I guess we could assume that doom-bringer Nyarlathotep is among the “they” who have come down to earth from the stars, ending everything. Maybe he’s come to egg on the gods of earth (remember those slackers from the Dreamlands?), setting the dark inner-earth deities against the evil water deity. Maybe he’s smirking among those “humorous stars” that view the aftermath of the Terran Apocalypse. That would be like him. “Crawling Chaos” could also refer to the rampaging oceans themselves, especially as seen from high above the planet, UN’s eventual vantage point.
Anyway, this piece shouts dream-derived, both with its abrupt and logic-free transitions and its vivid imagery. A flimsy but adequate frame corrals and justifies the phantasmagoria. UN, unlike the De Quincey he mentions, is no habitual opium-taker. He had the plague, see, and his doctor gave him the drug, and because there was this plague going on, Doc dosed UN out of his gourd and maybe far into the future, where Kipling’s an ancient writer. Interesting if a little strained detail to suggest UN is having a bona fide vision of what’s to come. My guess is that part of Jackson’s dream was the Tiger or Beast in the grass, which (dream-like) drops out of the “plot” after sounding its ominous note.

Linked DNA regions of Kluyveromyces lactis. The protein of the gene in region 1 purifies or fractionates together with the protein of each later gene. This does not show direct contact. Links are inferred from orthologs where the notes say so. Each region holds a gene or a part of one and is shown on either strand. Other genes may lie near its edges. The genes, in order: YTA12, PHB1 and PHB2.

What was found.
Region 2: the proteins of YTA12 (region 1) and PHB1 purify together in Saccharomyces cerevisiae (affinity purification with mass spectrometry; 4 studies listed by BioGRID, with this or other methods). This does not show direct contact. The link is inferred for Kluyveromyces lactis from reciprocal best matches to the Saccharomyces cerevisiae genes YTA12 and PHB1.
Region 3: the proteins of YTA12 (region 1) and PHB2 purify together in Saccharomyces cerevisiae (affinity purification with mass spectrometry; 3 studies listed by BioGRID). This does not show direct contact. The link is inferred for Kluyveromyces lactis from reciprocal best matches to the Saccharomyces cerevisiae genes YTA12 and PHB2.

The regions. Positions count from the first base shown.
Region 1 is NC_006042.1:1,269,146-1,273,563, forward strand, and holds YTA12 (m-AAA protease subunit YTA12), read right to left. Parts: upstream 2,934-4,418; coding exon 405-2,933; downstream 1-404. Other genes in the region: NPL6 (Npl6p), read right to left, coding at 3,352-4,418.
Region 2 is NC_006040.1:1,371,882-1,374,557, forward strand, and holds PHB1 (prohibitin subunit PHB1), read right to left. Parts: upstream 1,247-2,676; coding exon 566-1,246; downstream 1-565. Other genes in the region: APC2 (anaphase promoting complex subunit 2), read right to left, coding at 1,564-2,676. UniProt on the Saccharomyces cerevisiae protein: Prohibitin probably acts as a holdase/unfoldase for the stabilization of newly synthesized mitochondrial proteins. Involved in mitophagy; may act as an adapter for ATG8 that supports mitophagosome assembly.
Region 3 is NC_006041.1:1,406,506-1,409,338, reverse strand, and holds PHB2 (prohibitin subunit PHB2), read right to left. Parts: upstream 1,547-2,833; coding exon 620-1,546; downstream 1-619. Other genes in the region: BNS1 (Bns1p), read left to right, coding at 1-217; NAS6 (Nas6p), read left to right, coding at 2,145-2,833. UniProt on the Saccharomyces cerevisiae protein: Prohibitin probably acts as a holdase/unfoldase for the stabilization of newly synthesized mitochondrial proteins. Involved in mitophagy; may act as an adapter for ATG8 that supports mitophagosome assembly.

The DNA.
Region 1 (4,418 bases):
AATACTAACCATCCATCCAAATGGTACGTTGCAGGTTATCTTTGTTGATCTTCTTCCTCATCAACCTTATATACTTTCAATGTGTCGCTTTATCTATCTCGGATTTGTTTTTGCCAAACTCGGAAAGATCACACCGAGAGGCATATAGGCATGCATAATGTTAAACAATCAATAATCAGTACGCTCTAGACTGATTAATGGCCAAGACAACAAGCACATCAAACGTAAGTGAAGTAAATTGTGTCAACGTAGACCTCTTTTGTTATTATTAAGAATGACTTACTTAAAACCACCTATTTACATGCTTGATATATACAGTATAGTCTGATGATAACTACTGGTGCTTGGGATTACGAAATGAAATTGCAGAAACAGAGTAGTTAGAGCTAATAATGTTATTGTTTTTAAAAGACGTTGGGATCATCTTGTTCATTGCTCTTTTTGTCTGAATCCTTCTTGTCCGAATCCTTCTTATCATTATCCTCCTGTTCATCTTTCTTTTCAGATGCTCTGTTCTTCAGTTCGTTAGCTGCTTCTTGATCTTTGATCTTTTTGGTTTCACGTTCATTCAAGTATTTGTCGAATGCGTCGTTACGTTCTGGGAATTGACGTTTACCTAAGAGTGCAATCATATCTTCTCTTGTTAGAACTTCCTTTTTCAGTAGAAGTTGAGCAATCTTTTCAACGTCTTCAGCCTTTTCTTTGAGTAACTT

Too bad. I’m more intrigued by the Beast than by the radiant beings who suddenly jump out of the palm tree, literal dei ex machina (or ex palm) just in time to rescue UN. They promise him a very Dreamlands-like paradise out beyond the galaxy. You know, the usual golden rivers and ivory bridges and chalcedony cities, the standard eternal pleasure and flowers and music and laughter. But UN’s your classic contrarian. Tell him not to look back, and of course he must. Otherwise we wouldn’t get to see the cataclysm.